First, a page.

Seizure-Free Depends on First Treatment

Epilepsy patients response to their first treatment can indicate future seizures

(RxWiki News) Having a seizure-free life is a common goal for those living with epilepsy. It often takes several attempts to find the right medication to control seizures and fits.

According to a recent study, the ease with which epilepsy is controlled can be predicted by a patient’s response to their first treatment for the disorder.

If seizures are not eliminated by the second treatment, there is little likelihood that subsequent treatments will help.

"Ask your doctor about epilepsy medications before surgery."

The study followed 1,098 newly diagnosed Scottish epilepsy sufferers aged nine to 93 years from receipt of their first treatment for up to 26 years. A participant was classified as seizure-free if there were no seizures for a period of one year.

If they experienced a seizure after the initial treatment, they were treated with a different drug. This process was repeated up to a maximum of 9 drugs tried.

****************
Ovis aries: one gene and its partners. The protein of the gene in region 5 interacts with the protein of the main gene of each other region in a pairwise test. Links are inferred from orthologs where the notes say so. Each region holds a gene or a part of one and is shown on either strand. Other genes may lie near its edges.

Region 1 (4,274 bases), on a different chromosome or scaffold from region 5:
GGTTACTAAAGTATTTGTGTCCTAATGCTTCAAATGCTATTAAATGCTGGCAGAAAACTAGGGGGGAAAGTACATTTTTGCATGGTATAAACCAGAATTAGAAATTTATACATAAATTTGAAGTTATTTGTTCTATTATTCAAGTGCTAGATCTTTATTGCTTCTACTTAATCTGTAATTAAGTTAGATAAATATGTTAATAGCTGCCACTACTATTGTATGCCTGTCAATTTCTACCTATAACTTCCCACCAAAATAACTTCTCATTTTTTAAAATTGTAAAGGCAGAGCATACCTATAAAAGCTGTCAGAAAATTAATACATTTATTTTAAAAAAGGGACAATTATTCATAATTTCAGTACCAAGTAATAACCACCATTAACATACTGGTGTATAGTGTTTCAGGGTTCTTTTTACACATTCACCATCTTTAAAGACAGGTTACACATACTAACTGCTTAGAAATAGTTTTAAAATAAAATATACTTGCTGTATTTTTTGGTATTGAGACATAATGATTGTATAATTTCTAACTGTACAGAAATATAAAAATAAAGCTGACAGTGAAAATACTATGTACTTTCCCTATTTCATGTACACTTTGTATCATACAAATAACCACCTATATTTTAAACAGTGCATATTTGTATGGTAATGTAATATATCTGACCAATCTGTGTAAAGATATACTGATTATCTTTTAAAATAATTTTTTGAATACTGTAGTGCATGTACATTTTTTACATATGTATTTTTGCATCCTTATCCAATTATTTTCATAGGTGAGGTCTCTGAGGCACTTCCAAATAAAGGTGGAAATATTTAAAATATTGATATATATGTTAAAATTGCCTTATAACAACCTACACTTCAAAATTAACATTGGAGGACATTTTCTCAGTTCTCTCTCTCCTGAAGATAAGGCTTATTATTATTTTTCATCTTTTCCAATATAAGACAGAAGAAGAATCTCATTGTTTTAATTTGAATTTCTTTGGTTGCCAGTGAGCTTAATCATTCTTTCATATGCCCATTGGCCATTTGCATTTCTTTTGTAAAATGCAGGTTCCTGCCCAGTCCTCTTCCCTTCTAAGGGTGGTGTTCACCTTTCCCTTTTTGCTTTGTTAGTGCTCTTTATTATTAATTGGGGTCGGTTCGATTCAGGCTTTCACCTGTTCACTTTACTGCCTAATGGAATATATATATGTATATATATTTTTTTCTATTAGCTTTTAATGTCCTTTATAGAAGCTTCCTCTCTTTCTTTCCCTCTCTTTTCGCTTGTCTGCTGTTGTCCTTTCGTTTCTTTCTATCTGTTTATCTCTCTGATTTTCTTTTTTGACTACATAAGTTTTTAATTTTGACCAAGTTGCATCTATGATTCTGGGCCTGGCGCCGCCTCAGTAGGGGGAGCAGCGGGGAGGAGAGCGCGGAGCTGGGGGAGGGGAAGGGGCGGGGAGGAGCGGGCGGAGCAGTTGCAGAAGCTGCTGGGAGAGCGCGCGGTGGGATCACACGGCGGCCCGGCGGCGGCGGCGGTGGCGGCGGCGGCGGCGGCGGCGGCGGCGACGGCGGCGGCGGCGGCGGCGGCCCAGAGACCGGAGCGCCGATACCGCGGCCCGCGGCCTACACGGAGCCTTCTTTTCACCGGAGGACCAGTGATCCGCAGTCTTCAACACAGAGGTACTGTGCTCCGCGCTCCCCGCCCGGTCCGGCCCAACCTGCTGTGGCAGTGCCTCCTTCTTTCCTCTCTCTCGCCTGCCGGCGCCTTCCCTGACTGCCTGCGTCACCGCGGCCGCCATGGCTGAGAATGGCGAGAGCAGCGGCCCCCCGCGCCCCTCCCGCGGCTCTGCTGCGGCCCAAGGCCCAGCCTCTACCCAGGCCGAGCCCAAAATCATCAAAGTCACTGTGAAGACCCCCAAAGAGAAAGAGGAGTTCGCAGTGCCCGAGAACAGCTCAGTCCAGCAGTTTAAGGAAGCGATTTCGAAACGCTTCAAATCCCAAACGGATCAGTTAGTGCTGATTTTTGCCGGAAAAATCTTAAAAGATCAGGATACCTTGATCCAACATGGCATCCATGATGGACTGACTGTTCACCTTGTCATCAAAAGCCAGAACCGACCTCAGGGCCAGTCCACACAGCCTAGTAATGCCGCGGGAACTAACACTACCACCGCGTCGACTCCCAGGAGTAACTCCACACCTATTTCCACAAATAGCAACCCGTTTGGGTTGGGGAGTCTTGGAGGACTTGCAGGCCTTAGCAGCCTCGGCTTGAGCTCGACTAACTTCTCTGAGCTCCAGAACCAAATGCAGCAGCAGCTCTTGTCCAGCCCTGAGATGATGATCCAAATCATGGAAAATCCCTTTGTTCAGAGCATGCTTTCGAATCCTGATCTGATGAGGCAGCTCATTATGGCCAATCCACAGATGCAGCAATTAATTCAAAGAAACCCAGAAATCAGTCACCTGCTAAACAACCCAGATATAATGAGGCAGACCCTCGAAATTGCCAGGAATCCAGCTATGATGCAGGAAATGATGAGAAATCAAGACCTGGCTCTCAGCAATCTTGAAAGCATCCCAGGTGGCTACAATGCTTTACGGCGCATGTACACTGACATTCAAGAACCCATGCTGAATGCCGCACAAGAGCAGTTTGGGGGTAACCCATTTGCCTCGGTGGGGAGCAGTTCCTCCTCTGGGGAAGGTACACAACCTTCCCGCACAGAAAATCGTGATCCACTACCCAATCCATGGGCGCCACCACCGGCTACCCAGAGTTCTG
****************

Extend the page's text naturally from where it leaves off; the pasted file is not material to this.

50 percent of participants were seizure-free after the first drug, 13 percent were seizure-free after the second drug and four percent were seizure-free after the third drug.

Beyond three treatment methods, less than two percent achieved seizure-free status. No participant was listed as seizure-free beyond seven treatment methods.

There was no correlation between results of the study and age or type of epilepsy.

Additionally, 37 percent were found to be seizure-free within six months and 22 percent after six months. These two groups continued to be seizure-free. Sixteen percent of participants fluctuated between being seizure-free and relapsing while 25 percent never experienced a one year period of time without a seizure.

68 percent of participants ended the study seizure-free and 62 percent were only on one drug.

The next course of action for those who are unable to control seizures through medication may be surgery or verification of the epilepsy diagnosis.

The study was published in the May online issue of Neurology, a medical journal of the American Academy of Neurology and was authored by Patrick Kwan, MD, PhD, with the University of Melbourne in Australia.

No conflicts of interest were reported.

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Review Date: 
May 28, 2012